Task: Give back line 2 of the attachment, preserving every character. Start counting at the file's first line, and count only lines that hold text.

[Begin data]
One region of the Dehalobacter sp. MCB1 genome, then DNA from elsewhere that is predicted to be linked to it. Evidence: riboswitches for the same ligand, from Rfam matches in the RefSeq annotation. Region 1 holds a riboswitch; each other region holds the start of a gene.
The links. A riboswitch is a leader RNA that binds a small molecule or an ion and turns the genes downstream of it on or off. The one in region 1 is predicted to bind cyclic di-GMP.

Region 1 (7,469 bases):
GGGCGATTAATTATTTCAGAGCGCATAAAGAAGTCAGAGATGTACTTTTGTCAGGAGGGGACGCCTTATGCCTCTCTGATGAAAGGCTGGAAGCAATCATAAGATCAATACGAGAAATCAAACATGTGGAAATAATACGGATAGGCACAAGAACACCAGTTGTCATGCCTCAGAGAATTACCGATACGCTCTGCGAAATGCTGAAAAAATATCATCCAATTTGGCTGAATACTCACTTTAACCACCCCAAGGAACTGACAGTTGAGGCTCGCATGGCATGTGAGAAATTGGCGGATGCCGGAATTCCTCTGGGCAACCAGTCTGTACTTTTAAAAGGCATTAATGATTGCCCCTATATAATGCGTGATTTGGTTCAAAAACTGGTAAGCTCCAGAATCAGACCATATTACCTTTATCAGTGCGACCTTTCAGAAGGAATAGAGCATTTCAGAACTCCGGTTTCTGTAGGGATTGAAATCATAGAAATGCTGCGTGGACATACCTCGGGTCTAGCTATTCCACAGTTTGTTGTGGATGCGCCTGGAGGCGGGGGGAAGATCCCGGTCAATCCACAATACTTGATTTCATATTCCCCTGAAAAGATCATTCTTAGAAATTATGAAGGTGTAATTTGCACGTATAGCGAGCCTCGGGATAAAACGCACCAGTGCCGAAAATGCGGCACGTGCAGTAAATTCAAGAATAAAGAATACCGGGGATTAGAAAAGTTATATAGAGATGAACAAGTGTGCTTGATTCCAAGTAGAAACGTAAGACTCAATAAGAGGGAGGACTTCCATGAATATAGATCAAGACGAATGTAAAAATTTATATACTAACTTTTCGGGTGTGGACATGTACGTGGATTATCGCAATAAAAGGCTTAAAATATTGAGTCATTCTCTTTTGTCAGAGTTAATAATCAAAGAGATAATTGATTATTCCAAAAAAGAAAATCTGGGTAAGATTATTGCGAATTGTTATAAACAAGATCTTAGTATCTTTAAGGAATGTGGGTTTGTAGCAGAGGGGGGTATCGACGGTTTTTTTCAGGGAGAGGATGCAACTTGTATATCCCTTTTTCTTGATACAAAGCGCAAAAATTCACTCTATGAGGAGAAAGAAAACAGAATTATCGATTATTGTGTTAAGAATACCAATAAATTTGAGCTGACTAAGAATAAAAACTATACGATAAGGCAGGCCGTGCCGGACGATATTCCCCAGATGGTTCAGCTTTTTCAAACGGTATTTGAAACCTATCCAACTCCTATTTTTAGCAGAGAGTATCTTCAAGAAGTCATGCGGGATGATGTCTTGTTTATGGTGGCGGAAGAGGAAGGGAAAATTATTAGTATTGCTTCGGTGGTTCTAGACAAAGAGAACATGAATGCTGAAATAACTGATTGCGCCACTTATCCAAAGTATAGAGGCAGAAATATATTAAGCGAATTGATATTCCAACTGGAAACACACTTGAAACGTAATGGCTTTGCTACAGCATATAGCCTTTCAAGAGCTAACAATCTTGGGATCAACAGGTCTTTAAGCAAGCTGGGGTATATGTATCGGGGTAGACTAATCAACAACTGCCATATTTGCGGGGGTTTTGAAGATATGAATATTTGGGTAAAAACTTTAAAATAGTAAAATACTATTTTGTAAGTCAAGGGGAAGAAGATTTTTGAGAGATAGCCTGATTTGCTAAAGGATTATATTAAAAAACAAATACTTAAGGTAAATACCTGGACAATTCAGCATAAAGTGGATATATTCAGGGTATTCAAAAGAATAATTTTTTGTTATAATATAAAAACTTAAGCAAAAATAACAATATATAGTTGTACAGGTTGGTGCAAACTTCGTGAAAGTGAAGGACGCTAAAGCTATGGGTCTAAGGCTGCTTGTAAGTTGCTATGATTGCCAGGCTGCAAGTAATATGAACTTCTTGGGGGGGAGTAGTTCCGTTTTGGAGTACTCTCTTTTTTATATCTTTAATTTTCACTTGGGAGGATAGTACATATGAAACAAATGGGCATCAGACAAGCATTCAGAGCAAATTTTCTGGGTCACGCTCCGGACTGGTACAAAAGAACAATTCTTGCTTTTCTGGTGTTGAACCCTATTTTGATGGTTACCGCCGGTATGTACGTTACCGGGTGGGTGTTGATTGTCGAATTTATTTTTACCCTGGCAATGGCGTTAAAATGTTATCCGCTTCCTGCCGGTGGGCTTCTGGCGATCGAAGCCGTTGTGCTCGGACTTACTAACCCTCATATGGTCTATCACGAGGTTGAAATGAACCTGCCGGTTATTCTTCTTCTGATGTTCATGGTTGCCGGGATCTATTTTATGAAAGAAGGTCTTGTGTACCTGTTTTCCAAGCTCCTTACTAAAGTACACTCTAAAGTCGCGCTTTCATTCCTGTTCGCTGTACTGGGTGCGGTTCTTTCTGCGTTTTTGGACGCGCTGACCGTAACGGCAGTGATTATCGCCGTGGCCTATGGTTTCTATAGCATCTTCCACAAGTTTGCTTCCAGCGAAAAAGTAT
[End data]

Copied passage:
The links. A riboswitch is a leader RNA that binds a small molecule or an ion and turns the genes downstream of it on or off. The one in region 1 is predicted to bind cyclic di-GMP.